- The American Stravinsky: The Style and Aesthetics of Copland’s New American Music, the Early Works, 1921–1938 by Gayle Murchison
Widely regarded as the quintessential composer of American music, Aaron Copland played a crucial role in the development of twentieth-century art music. From his early experimentation with jazz idioms to the incorporation of folk tunes in his later compositions, the Dean of American Composers was dedicated to creating music with a distinctly “American” sound. Scholars often debate the source of inspiration for this artistic vision and how Copland achieved his compositional style, with each argument contributing to a richer understanding of the composer’s works. Taking this important discussion one step further, Gayle Murchison, in her The American Stravinsky: The Style and Aesthetics of Copland’s New American Music, the Early Works, 1921–1938, delves into Copland’s compositions, arguing convincingly that Copland did not simply see himself as an American composer, but rather a modern American composer. Offering a detailed investigation of Copland’s life and careful analysis of his early musical compositions, Murchison reveals the distinctly modernist tendencies permeating his works. Indeed, throughout her thorough study, she successfully challenges the standard convention of dividing Copland’s career into stylistic periods. Instead, she demonstrates how Copland maintained consistent compositional techniques throughout his career, shifting only the “foreground elements of his music or the source of his borrowed melodies and rhythms” (p. 234). This crucial discovery within Copland scholarship reveals a compositional consistency underlying Copland’s oeuvre that had not yet been clearly addressed.
Targeting a musically literate audience, Murchison, in an eloquent, well-executed, and accessible manner, reveals Copland’s adaptation of modern European compositional techniques, and explains how he made them his own. Murchison’s strong musical analysis and accompanying score excerpts are a particular highlight of this study. She offers a fresh understanding of Copland’s groundbreaking works through the lens of modern European influence, while providing a language with which to discuss Copland’s complexity. Moreover, she builds upon the seminal studies that came before her; by combining the sociohistorical context of Copland’s life with detailed musical analysis of his modern compositional techniques, she ultimately reveals Copland’s lifelong commitment to creating modern American music.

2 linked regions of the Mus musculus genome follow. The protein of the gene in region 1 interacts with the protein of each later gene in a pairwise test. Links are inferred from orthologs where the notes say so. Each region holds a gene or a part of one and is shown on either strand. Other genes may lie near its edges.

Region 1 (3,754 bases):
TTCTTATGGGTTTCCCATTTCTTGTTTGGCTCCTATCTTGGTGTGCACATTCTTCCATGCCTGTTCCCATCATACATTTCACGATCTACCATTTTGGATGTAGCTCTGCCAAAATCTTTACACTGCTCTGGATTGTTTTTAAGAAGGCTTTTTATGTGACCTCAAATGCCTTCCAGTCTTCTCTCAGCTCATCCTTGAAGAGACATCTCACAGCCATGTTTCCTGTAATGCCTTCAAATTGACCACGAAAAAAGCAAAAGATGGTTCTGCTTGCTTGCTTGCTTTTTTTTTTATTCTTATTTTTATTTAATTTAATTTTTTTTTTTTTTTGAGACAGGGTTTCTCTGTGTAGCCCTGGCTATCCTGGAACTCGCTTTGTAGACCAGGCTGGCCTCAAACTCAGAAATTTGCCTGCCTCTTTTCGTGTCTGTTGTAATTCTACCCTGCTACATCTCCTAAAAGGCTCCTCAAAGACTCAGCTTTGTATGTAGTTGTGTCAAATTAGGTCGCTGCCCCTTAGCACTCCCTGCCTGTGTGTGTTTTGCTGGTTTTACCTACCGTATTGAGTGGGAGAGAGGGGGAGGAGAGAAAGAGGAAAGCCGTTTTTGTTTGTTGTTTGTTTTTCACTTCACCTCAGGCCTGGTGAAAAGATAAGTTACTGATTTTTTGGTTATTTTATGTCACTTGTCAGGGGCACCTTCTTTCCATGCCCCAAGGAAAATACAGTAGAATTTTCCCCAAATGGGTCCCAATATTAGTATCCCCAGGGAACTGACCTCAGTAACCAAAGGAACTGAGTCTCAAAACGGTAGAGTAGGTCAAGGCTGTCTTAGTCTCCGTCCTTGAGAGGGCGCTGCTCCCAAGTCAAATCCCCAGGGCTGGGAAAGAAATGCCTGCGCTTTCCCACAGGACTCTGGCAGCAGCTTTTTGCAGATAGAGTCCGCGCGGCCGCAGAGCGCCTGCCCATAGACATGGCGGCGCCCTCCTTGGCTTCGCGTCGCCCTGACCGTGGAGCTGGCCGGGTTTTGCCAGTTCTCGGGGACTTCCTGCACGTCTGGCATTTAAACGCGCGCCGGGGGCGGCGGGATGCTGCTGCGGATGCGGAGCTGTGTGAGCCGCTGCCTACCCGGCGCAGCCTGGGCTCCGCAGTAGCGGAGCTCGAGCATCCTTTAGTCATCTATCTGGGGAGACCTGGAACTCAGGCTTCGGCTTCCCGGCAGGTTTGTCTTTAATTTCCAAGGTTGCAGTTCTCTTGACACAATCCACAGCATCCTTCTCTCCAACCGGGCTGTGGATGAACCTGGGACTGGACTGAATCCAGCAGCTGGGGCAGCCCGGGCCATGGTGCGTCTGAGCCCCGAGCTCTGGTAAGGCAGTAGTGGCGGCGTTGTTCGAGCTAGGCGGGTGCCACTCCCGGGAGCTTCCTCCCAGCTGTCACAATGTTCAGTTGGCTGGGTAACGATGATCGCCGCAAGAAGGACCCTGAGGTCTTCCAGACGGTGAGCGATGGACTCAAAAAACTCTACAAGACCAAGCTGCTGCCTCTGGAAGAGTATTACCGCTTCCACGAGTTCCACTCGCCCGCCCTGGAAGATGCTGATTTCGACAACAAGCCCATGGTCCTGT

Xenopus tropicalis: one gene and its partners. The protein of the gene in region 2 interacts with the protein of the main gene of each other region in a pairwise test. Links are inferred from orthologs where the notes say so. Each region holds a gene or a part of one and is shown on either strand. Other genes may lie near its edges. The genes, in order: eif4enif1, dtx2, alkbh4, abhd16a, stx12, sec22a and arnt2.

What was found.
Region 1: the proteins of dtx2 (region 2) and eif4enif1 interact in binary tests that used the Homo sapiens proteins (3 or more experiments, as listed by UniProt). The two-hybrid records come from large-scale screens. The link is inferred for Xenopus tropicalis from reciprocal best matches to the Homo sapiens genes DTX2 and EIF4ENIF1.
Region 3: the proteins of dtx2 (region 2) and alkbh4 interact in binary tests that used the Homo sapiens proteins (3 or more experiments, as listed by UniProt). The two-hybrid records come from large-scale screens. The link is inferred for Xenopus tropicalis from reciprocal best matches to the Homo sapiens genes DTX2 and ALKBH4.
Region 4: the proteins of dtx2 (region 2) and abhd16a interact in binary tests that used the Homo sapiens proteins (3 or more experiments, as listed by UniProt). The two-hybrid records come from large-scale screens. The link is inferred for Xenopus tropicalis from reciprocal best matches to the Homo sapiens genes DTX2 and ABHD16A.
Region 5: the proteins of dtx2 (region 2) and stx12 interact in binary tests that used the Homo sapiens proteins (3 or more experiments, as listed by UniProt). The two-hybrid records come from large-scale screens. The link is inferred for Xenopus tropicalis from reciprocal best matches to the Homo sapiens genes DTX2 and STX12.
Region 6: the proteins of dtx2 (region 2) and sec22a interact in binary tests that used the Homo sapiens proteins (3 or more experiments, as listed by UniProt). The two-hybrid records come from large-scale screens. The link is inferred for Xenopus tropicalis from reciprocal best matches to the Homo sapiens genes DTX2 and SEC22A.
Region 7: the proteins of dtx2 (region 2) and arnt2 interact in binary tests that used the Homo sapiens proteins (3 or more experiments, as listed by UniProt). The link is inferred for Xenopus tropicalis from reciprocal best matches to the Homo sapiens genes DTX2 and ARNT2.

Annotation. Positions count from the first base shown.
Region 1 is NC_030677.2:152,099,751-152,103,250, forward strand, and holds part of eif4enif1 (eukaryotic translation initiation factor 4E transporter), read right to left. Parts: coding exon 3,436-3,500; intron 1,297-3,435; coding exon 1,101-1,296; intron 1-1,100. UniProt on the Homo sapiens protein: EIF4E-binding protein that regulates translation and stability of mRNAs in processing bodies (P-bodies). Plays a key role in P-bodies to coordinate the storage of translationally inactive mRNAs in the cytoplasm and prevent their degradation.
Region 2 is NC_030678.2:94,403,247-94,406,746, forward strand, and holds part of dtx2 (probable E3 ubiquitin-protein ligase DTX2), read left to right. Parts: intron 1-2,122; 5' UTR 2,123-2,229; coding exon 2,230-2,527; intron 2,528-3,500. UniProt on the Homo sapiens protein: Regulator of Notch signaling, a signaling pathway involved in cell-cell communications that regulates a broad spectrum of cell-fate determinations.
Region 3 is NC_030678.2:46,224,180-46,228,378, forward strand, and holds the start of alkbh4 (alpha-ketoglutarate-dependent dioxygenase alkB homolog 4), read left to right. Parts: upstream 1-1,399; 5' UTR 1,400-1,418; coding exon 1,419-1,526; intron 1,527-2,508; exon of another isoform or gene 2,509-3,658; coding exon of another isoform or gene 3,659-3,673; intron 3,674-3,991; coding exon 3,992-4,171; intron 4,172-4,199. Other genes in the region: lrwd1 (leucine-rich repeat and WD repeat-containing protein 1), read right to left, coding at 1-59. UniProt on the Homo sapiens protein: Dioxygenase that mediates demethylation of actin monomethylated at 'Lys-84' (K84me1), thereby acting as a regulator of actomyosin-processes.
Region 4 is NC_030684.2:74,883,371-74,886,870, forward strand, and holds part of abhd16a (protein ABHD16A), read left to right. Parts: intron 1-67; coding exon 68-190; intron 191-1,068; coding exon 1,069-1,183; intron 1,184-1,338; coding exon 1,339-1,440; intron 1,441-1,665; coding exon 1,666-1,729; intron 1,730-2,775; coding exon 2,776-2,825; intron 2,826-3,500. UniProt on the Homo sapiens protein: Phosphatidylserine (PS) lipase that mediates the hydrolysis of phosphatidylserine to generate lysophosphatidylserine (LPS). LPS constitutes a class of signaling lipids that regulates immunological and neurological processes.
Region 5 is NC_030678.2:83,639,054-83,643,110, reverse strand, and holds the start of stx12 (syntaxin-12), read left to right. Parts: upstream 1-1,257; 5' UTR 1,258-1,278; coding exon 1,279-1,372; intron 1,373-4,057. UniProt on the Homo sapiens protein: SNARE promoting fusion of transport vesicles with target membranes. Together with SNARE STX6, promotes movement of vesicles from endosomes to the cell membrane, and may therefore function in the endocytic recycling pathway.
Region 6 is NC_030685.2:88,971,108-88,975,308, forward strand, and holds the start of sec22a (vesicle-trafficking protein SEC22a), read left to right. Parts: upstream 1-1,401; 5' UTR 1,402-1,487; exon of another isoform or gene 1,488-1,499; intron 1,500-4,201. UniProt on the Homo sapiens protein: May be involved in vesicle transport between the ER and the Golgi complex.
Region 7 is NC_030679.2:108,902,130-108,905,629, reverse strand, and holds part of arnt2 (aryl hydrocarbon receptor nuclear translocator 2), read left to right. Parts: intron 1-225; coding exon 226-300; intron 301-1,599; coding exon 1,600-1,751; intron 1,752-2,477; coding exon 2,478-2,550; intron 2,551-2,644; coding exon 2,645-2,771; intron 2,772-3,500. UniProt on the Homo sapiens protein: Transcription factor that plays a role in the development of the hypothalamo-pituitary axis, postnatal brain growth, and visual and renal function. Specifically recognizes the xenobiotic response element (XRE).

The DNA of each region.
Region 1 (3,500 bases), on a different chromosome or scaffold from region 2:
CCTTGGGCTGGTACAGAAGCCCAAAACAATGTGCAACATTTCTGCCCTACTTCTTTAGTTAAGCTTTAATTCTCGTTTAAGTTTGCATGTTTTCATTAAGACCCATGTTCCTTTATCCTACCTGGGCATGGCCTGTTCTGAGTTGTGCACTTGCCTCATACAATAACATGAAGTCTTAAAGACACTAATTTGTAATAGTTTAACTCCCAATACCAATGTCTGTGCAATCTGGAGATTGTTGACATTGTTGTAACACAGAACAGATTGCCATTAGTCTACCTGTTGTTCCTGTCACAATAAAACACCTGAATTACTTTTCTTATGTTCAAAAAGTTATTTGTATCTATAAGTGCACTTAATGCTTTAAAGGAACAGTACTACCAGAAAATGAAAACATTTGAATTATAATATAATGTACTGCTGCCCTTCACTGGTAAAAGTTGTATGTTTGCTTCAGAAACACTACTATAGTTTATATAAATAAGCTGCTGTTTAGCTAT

The text proceeds chronologically, further contributing to Murchison’s argument, for one may easily observe the same modernist elements pervading Copland’s compositions throughout the decades. Introducing Copland’s early fascination with European modernism in chapter 1, “Scherzo humoristique (Cat and Mouse),” Murchison explains Copland’s early adoption of these ideals while in secondary school, which he learned by attending live performances, listening to contemporary recordings, and independent score study. She notes that “before he had even graduated high school, Copland had been exposed to the music of the leading European modernists, ranging from Debussy to Stravinsky” (p. 12). Highlighting this influence on Copland’s early compositions, she provides a detailed analysis of Scherzo humoristique (Cat and Mouse), highlighting Copland’s early exploration of an ultra-modern style. She first illuminates Debussy’s influence on Copland’s use of pentatonic and whole tone scales before arguing convincingly for Stravinsky’s role as “the composer after whose music Copland modeled his own” (p. 29). Citing octatonicism, black and white key division, the importance of the tritone, and the use of VII-I harmonic progressions, her analysis clearly attributes Stravinsky’s Petrushka as the inspiration for Copland’s early modernist work. Indeed, it is during this early stage that Copland began developing the modernist style that remained consistent throughout his career. [End Page 132]
Paris marked the next step in Copland’s compositional development, and, as Murchison explains in chapter 2, “Boulanger and Compositional Maturity,” it is here that he grew from an eager young student to a mature composer. With Boulanger’s emphasis on technique, her concept of la grande ligne, and her fostering of Copland’s interest in Stravinsky, Copland’s well-renowned teacher left...